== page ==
Andean Condors Can Soar Without Flapping Their Wings


The Andean Condor Can Soar 100 Miles Without Flapping

Alex Fox/

In the high, arid mountains of Patagonia, an Andean condor managed to travel more than 100 miles without flapping its wings once. This five-hour ultramarathon flight was recorded during a new study of the massive scavenger’s hyper-efficient flight, reports Christina Larson for the Associated Press.

All that efficiency is in the service of keeping all 33 pounds of the world’s heaviest soaring bird aloft. The researchers found that the massive scavengers use their ten-foot wingspans to strategically surf currents of rising air called thermals to reduce costly flapping to the bare minimum. Tiny sensors attached to eight condors revealed that across more than 250 hours in the air the birds spent just one-percent of their flight time flapping.

The study, published this week in the journal the Proceedings of the National Academy of Sciences, also found that getting airborne in the first place accounted for a full three-quarters of the condors’ flapping, reports BBC News. The condors in the study spent around three hours a day in the air searching the Andes and their foothills for carcasses to feed on, according to the paper.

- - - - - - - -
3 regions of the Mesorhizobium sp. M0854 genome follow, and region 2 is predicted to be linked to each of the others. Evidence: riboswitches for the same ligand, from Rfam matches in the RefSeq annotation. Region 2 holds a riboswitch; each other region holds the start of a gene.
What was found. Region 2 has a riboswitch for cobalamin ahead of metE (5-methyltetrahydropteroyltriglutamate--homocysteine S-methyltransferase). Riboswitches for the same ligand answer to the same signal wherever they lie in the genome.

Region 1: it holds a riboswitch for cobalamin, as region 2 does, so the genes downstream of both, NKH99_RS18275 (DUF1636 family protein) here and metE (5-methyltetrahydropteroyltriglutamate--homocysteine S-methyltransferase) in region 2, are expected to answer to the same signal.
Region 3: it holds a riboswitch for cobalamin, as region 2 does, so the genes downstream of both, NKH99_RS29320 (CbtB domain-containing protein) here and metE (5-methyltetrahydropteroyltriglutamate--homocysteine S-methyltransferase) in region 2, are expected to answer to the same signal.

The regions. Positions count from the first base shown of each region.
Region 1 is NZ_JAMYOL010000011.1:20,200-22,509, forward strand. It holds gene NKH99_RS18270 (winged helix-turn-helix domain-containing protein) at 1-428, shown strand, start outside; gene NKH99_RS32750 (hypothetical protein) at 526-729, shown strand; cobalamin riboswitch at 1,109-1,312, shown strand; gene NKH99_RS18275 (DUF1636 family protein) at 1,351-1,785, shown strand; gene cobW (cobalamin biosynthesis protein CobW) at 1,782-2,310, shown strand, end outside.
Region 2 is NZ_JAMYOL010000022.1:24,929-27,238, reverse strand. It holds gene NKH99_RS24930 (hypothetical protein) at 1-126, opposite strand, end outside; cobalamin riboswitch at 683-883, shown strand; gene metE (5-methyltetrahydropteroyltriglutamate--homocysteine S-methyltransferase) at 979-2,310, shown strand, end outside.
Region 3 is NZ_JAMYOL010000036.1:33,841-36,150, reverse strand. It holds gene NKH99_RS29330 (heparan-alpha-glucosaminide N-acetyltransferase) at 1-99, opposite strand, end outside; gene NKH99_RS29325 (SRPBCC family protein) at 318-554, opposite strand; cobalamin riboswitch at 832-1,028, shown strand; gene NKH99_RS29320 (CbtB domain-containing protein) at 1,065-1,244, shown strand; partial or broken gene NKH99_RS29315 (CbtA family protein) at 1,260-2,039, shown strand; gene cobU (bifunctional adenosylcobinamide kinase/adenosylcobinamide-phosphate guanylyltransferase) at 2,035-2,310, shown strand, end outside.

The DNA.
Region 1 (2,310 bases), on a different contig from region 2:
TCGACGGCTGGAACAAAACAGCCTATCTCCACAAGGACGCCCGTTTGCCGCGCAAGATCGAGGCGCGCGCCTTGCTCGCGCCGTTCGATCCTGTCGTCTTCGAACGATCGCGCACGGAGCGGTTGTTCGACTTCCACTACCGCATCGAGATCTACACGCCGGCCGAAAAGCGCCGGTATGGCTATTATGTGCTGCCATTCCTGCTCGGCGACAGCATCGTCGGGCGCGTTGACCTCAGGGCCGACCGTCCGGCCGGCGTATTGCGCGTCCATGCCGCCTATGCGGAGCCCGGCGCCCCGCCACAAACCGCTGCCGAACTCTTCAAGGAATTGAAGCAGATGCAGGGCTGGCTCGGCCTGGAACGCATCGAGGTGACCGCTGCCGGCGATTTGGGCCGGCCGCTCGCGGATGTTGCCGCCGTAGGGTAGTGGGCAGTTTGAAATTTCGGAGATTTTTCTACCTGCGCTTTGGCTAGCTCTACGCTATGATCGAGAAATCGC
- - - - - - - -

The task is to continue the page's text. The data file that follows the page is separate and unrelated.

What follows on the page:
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  1. Take a good look at the airfoil shape and thickness. This is not F-15 but more B52. Notice the raised tip feathers to stop ‘bleed air’ from slipping longitudinally along wing and keeping it trapped to flow across wing increasing lift. A design used on modern airliners with their winglets. I am not a Christian but it is obvious this is engineered.

  2. Amazing birds! Their California cousins are slightly lighter with wing-span of 9 feet. Mother Gaya’s cleaning agents sure come with the most aerodynamic pair of wings. Their thermal seeking abilities along with innate cross-country navigation skills using an efficient lift-to-drag ratios enable these magnificent birds cover 100s of miles for food without flapping their wings.

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